I’ve never been very fond of keeping something as sensitive as my personal email in a service provider. I used to run my own email server at home based on Zimbra a few years back, but like everything else, it became cumbersome. Updates, backups and having to deal with restrictive ISP policies around SMTP made me finally give up and move all my 14 years of email to Google.
But I knew what was going on. They were data mining all my information automatically to push more “relevant” advertising. Then Google+ came out and all these “recommendations” started to pop up constantly.
I was always uncomfortable with all that but I just didn’t want to have to deal with that complexity myself so I procrastinated.
But after the uncovering of government agencies collecting metadata of all communications, particularly naming Google as one of their (unwilling) sources, I decided that enough was enough, and I started searching for solid, secure email providers that would not sell their souls to higher powers or to advertisers for that matter.
The search was not as easy as I though it would be. I had several requirements that were not that easy to match:
- Hosted overseas in a country with strong privacy laws.
- Strong (>= 256-bit), end-to-end SSL encryption and authentication, not just STARTTLS.
- Disposable email addresses for temporary services.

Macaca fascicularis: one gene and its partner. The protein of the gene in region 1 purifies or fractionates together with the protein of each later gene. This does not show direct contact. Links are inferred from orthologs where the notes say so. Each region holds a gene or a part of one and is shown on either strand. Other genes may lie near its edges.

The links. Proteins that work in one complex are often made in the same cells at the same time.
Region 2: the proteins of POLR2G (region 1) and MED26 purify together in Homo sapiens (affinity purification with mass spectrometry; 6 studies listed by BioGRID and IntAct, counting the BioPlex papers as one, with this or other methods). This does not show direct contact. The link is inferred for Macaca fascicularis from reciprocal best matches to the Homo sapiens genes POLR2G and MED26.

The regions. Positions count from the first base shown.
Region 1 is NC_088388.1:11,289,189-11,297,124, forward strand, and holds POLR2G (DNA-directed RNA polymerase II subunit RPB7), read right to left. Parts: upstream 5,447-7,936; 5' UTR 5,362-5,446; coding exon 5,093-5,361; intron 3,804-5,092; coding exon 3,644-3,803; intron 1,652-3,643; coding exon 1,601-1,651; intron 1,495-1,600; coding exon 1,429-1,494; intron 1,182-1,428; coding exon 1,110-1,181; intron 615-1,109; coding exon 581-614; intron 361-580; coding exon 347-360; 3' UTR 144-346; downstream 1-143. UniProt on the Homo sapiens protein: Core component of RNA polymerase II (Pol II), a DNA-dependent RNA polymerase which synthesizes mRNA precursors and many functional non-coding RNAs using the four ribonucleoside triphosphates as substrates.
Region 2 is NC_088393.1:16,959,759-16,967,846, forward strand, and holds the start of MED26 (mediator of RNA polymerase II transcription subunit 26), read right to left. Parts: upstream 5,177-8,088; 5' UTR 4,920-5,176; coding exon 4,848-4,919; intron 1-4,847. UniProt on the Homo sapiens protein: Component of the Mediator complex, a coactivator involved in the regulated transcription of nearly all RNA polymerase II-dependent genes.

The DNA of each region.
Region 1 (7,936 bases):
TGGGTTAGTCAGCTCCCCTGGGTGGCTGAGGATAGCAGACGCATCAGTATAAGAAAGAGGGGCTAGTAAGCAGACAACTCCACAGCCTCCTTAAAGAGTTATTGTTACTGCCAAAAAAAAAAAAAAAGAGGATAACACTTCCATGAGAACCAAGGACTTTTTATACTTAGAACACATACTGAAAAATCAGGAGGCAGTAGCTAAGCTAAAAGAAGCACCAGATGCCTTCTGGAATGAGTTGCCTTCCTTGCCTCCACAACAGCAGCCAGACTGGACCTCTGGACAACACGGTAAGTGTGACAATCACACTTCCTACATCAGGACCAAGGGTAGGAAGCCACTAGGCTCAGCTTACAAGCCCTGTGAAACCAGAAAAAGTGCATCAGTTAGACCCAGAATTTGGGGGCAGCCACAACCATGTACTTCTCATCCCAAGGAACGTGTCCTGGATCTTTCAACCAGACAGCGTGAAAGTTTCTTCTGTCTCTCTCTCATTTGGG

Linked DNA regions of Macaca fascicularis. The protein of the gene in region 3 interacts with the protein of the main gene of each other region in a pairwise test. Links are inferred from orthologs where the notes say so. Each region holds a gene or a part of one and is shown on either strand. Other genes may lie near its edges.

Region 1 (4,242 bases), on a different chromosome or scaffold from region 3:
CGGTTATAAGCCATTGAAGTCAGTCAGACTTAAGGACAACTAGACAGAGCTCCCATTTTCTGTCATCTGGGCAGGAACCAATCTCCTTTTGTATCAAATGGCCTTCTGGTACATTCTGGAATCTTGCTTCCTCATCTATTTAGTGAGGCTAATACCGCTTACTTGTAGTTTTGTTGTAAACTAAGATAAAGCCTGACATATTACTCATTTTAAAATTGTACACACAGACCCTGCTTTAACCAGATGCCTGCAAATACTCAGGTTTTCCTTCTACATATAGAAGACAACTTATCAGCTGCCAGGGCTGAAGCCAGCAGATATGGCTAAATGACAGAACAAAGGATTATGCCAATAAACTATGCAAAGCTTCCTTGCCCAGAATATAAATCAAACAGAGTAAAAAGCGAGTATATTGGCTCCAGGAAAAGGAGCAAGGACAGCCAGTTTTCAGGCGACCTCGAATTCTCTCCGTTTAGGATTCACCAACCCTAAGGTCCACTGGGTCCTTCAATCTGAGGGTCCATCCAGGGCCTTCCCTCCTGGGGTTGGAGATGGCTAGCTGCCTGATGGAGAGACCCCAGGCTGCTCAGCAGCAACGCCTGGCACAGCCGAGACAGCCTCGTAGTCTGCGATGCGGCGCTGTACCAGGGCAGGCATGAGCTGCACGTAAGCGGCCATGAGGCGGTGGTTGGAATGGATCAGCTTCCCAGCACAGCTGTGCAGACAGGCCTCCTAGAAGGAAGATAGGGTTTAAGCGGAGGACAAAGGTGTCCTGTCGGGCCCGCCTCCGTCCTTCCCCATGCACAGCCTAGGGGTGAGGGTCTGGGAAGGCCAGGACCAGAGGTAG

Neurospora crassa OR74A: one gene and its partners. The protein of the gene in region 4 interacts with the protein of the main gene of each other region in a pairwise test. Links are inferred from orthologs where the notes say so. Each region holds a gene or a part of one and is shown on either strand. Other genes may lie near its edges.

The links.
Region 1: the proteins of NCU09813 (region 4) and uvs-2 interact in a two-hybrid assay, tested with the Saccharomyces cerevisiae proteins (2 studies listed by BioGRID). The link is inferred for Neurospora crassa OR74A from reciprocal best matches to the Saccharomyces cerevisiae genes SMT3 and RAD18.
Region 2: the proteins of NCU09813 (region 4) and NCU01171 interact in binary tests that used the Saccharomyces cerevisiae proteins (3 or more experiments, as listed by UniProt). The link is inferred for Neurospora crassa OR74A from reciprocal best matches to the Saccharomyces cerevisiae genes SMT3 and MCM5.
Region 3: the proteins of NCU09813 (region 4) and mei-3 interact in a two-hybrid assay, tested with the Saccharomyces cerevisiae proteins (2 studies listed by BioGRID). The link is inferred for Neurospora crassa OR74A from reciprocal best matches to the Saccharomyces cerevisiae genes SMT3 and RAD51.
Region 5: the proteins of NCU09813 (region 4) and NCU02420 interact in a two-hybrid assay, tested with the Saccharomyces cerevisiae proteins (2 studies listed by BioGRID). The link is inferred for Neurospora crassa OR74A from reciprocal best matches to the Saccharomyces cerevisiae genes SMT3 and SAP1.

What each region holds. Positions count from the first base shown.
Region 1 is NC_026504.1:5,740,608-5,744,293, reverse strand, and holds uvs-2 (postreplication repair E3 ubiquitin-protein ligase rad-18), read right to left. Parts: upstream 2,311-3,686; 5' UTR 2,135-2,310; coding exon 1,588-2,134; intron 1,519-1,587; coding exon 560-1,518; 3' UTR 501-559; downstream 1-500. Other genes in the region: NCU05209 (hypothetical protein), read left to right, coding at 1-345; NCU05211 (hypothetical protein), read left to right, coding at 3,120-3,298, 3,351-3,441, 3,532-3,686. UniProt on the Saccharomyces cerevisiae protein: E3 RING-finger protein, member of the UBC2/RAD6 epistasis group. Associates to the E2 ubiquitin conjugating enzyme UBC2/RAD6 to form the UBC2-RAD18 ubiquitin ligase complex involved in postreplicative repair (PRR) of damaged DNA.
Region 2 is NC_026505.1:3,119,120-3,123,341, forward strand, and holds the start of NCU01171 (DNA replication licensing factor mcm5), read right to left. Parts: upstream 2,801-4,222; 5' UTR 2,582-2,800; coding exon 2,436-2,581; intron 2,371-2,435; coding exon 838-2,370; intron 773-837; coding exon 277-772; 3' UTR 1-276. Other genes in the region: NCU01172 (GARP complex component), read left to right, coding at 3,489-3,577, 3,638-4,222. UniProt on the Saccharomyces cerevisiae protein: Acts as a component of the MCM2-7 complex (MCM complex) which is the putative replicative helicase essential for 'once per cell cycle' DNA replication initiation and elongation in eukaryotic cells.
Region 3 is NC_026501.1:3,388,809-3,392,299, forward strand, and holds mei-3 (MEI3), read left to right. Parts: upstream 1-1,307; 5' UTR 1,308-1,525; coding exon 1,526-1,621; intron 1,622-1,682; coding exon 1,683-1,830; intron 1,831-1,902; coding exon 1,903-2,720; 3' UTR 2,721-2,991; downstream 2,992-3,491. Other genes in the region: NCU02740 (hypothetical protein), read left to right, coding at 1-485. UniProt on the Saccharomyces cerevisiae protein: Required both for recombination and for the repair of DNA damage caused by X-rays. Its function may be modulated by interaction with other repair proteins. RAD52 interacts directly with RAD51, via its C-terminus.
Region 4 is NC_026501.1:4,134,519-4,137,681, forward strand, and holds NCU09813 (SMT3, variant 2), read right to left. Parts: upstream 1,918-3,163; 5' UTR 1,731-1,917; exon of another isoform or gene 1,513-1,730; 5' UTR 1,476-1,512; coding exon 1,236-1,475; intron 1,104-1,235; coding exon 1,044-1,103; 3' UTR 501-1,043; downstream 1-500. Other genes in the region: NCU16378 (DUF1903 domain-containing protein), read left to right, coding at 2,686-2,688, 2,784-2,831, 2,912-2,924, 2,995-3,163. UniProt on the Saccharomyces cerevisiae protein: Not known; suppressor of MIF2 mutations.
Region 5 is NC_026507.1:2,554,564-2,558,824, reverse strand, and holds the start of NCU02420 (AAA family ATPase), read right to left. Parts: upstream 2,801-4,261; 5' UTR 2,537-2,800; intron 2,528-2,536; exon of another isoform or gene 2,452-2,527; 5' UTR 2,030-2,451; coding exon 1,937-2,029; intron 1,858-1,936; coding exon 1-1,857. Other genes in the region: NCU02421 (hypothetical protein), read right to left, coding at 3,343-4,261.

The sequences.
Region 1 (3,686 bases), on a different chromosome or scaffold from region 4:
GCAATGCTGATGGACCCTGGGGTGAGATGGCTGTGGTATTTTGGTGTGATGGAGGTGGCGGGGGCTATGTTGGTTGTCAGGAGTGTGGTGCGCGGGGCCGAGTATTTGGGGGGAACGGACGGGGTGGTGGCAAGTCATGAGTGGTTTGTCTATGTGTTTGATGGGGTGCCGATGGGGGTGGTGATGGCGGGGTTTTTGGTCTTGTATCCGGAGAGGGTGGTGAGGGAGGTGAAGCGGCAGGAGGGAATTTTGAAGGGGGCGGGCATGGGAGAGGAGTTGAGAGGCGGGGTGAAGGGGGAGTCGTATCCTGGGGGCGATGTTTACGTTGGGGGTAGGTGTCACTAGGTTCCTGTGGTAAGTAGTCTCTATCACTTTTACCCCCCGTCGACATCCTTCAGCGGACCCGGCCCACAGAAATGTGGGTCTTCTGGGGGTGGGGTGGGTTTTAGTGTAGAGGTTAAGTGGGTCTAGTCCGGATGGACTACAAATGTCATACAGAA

- Complete hiding of my original IP address.
- Good anti-spam system.
- Web-based interface as well as IMAP.
- Human support.
I finally came down to two services, both located in Switzerland who has strong privacy laws, but one of them set them apart by supporting PGP natively in their systems. The service I end up choosing is Neomailbox.net. For $50/year I get all of the above.
Since my primary email client is Thunderbird with Enigmail (GPG), I setup the same system for my wife and we can now exchange encrypted email, particularly useful to share some key information and documents. But most importantly, I no longer keep years and years of email in my service provider. I archive them locally, and I store them in Truecrypt containers replicated in at least 2 places outside my home storage array (a 12 TB Qnap TS-659 Pro II).
And I learnt one of the most important things: to delete. Until recently, I kept everything. Now I’m learning to let go of things that don’t really matter and won’t have any relevance or value after some time.
Update - 7/4/2016
I recently moved my email hosting to Protonmail due to their easy of use, phone apps and excellent support for encryption. I’m still waiting on some key features coming in their pipeline, but the tradeoffs are tiny compared with the benefits. I’m extremely pleased with my experience so far.comments powered by Disqus